HomeCarbon MarketsUEFA's Green Goals: $7.6M Climate Fund for EURO 2024 Carbon Footprint

UEFA’s Green Goals: $7.6M Climate Fund for EURO 2024 Carbon Footprint

The football governing body in Europe, Union of European Football Associations (UEFA), plans to allocate funding competitively through a newly established ‘climate fund,’ to address the sports’ significant carbon footprint. 

The climate fund was established in part of UEFA EURO 2024 in Germany following the slogan ‘United by Football – Together for Nature’. The event will kick off in Munich on June 14 and ends with the final in Berlin on July 14.

Football’s Scoring Big on Carbon Footprint

Being the most popular sport globally, football or soccer in American terms, may not be considered a major carbon emitter compared to certain industries. However, the global football industry contributes to over 30 million tons of carbon dioxide annually. That’s roughly equal to the emissions of a small country like Denmark.

Leveraging its popularity and influence, the football industry can have a pivotal role in educating fans about climate change. With a market value of ~$1.9 trillion in 2019, it can help promote innovative solutions to address environmental challenges. 

A study conducted a calculation of greenhouse has (GHG) emissions related to transportation for tire 3 football games during the 2012/13 season. The estimated emissions for transport to and from stadiums amounted to 56,237 tons of CO2e. Notably, the carbon footprint tends to increase for more significant games, as supporters and players often travel greater distances for crucial matches.

The chart shows the distance travelled by participating teams during the EURO 2020 event.

travel distance of football teams EURO 2020

Spectators and teams are using various means of transportation to attend the tournament. Each mode emits a certain amount of CO2 as shown below, with flying releasing the most pollution.

carbon footprint of various travel mode

To accurately assess their emissions, football clubs must consider not only the transport to and from games. They also have to account for all materials purchased for players, business travel, and even the emissions associated with the production of merchandise sold to fans. This requires a comprehensive mapping of the club’s activities, purchases, and sales.

The football league in the U.S. opted to purchase carbon credits to offset a portion of its carbon emissions.

Kicking Off Change: UEFA’s €7 Million Climate Fund 

For the Euro 2024 tournament this summer, UEFA will contribute €25 ($27) to the fund for every ‘unavoidable’ tonne of CO2e emissions. The estimated total of the fund stands at around €7 million ($7.6M) based on pre-event emissions projections.

Amateur football clubs in Germany, where the tournament takes place, have until June 30 to apply for financial support for their sustainability projects. 

Eligible projects, focusing on the energy transition, water stewardship, waste management, or smart mobility, must be new initiatives. Clubs can seek up to 250,000 euros, and a streamlined application process is available for requests under 25,000 euros.

The objective is for UEFA’s financing to contribute to long-term emissions reduction, involving fans and local communities in the process. 

Bernd Neuendorf, president of Germany’s football association (DFB), emphasized that the UEFA climate fund signifies the importance of amateur football in the country. He also noted that it provides clubs with an opportunity to enhance their commitment to environmental and climate protection.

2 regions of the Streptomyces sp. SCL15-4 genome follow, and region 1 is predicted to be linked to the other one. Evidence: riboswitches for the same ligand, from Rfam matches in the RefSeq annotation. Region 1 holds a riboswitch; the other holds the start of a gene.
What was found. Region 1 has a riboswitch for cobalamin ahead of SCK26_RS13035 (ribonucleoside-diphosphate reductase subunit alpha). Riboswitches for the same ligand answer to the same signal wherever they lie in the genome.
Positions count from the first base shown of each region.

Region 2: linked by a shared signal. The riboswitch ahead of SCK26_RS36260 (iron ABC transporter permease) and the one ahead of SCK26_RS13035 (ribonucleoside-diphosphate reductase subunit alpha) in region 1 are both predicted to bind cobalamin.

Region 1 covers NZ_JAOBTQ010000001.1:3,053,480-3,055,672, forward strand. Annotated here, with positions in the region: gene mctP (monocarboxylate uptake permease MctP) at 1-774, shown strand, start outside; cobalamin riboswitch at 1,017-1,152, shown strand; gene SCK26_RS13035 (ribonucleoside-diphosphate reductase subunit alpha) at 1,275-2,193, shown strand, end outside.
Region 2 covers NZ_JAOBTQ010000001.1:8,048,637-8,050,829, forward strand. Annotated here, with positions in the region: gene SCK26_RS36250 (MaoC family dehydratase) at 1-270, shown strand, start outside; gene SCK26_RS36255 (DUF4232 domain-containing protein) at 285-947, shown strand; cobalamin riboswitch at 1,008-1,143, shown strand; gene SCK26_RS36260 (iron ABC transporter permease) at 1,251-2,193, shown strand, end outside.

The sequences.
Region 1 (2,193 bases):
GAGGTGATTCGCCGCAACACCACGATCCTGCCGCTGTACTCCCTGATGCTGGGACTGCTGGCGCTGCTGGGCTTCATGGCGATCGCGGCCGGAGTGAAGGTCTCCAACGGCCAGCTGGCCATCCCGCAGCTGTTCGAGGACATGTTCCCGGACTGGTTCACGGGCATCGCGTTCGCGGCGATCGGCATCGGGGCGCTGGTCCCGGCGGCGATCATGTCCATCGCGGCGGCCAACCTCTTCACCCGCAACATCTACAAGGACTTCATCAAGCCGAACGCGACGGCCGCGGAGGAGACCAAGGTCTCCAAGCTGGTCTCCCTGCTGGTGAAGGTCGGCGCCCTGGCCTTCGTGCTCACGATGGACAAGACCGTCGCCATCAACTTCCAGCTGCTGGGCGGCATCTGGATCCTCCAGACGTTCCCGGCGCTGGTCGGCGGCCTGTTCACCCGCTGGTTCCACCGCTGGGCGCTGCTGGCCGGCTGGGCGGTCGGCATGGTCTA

Neuendorf further highlighted the collaborative efforts between the DFB, Germany’s federal government, UEFA, and other stakeholders to initially reduce the projected carbon footprint of the tournament, minimizing the necessity for offsetting. 

Major sporting events, such as this, face challenges in decarbonization. Transportation accounts for a significant portion (60% – 70%) of football’s carbon footprint according to some estimates.

Addressing Scope 3 emissions, where transport footprint fall, is the most challenging task for professional sporting events. For instance, the 2022 FIFA World Cup in Qatar generated an estimated 3.6 million tonnes of CO2e. Over half of these emissions came from spectator transportation, highlighting the substantial impact of travel.

UEFA’s Unique Approach: Local Goals, Global Impact

UEFA’s approach to offsetting stands out for its emphasis on community engagement rather than tracking of individual emissions in tonnes. 

A notable distinction is the investment in small-scale local projects, deviating from the trend among many corporations that favor large-scale global initiatives. While most of these projects are nature-based, there’s a growing interest in supporting early-stage man-made carbon capture and removal technologies.

The year 2023 posed challenges for advocates of large international nature-based carbon offsetting schemes within voluntary carbon markets (VCM). These markets exceeded $1 billion in value collectively in 2021, with projections indicating a potential 160-fold increase by 2050.

Amid the integrity issues surrounding the VCM, initiatives like the Voluntary Carbon Market Integrity Initiative (VCMI) launched the Claims Code of Practice. The Code serves as a rulebook for companies in project selection, offsetting claims, and decarbonization-offsetting strategies. Collaborating with the Integrity Council for the Voluntary Carbon Markets (ICVCM), VCMI aims to enhance confidence in the market.

As UEFA takes a leap towards a sustainable football future, the climate fund becomes a symbol of the sport’s commitment to environmental responsibility. With an innovative offsetting approach and community-centric projects, UEFA aims to drive lasting change in football’s carbon footprint.

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